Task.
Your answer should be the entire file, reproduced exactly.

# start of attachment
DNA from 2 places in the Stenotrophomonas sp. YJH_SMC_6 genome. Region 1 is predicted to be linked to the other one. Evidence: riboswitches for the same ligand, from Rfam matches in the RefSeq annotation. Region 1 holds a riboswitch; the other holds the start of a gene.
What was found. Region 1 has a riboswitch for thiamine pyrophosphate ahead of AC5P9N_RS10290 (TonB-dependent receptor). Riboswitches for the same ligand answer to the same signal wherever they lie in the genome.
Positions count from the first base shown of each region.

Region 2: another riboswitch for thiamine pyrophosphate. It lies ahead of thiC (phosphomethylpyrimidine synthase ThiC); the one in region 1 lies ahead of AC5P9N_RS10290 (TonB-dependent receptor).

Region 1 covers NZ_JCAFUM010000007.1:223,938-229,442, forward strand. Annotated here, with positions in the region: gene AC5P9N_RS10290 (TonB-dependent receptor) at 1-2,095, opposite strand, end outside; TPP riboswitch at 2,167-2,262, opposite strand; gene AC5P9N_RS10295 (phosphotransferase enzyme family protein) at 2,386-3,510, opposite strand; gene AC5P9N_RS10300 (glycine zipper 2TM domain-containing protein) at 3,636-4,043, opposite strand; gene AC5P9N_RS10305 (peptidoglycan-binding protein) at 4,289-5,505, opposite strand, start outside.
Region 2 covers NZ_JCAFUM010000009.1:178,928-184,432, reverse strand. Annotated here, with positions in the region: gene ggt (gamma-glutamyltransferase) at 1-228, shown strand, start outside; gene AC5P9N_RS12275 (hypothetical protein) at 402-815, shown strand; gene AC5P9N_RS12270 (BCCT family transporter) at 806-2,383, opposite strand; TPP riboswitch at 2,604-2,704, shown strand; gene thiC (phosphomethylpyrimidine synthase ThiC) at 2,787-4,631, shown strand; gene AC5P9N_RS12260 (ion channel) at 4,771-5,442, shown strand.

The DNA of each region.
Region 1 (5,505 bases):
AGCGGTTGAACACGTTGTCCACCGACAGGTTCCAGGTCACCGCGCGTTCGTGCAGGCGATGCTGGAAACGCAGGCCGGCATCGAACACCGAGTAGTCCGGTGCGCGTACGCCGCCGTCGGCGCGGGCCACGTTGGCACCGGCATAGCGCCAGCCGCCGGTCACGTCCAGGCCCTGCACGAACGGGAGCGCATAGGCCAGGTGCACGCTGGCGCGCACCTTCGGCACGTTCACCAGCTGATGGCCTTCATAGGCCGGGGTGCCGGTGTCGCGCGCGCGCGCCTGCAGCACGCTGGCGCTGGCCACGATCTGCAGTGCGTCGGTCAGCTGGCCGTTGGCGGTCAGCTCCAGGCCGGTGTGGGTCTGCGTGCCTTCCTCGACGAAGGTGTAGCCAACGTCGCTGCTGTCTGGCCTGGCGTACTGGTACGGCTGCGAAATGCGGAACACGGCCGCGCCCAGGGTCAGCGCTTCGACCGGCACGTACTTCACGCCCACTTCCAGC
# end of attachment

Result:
DNA from 2 places in the Stenotrophomonas sp. YJH_SMC_6 genome. Region 1 is predicted to be linked to the other one. Evidence: riboswitches for the same ligand, from Rfam matches in the RefSeq annotation. Region 1 holds a riboswitch; the other holds the start of a gene.
What was found. Region 1 has a riboswitch for thiamine pyrophosphate ahead of AC5P9N_RS10290 (TonB-dependent receptor). Riboswitches for the same ligand answer to the same signal wherever they lie in the genome.
Positions count from the first base shown of each region.

Region 2: another riboswitch for thiamine pyrophosphate. It lies ahead of thiC (phosphomethylpyrimidine synthase ThiC); the one in region 1 lies ahead of AC5P9N_RS10290 (TonB-dependent receptor).

Region 1 covers NZ_JCAFUM010000007.1:223,938-229,442, forward strand. Annotated here, with positions in the region: gene AC5P9N_RS10290 (TonB-dependent receptor) at 1-2,095, opposite strand, end outside; TPP riboswitch at 2,167-2,262, opposite strand; gene AC5P9N_RS10295 (phosphotransferase enzyme family protein) at 2,386-3,510, opposite strand; gene AC5P9N_RS10300 (glycine zipper 2TM domain-containing protein) at 3,636-4,043, opposite strand; gene AC5P9N_RS10305 (peptidoglycan-binding protein) at 4,289-5,505, opposite strand, start outside.
Region 2 covers NZ_JCAFUM010000009.1:178,928-184,432, reverse strand. Annotated here, with positions in the region: gene ggt (gamma-glutamyltransferase) at 1-228, shown strand, start outside; gene AC5P9N_RS12275 (hypothetical protein) at 402-815, shown strand; gene AC5P9N_RS12270 (BCCT family transporter) at 806-2,383, opposite strand; TPP riboswitch at 2,604-2,704, shown strand; gene thiC (phosphomethylpyrimidine synthase ThiC) at 2,787-4,631, shown strand; gene AC5P9N_RS12260 (ion channel) at 4,771-5,442, shown strand.

The DNA of each region.
Region 1 (5,505 bases):
AGCGGTTGAACACGTTGTCCACCGACAGGTTCCAGGTCACCGCGCGTTCGTGCAGGCGATGCTGGAAACGCAGGCCGGCATCGAACACCGAGTAGTCCGGTGCGCGTACGCCGCCGTCGGCGCGGGCCACGTTGGCACCGGCATAGCGCCAGCCGCCGGTCACGTCCAGGCCCTGCACGAACGGGAGCGCATAGGCCAGGTGCACGCTGGCGCGCACCTTCGGCACGTTCACCAGCTGATGGCCTTCATAGGCCGGGGTGCCGGTGTCGCGCGCGCGCGCCTGCAGCACGCTGGCGCTGGCCACGATCTGCAGTGCGTCGGTCAGCTGGCCGTTGGCGGTCAGCTCCAGGCCGGTGTGGGTCTGCGTGCCTTCCTCGACGAAGGTGTAGCCAACGTCGCTGCTGTCTGGCCTGGCGTACTGGTACGGCTGCGAAATGCGGAACACGGCCGCGCCCAGGGTCAGCGCTTCGACCGGCACGTACTTCACGCCCACTTCCAGC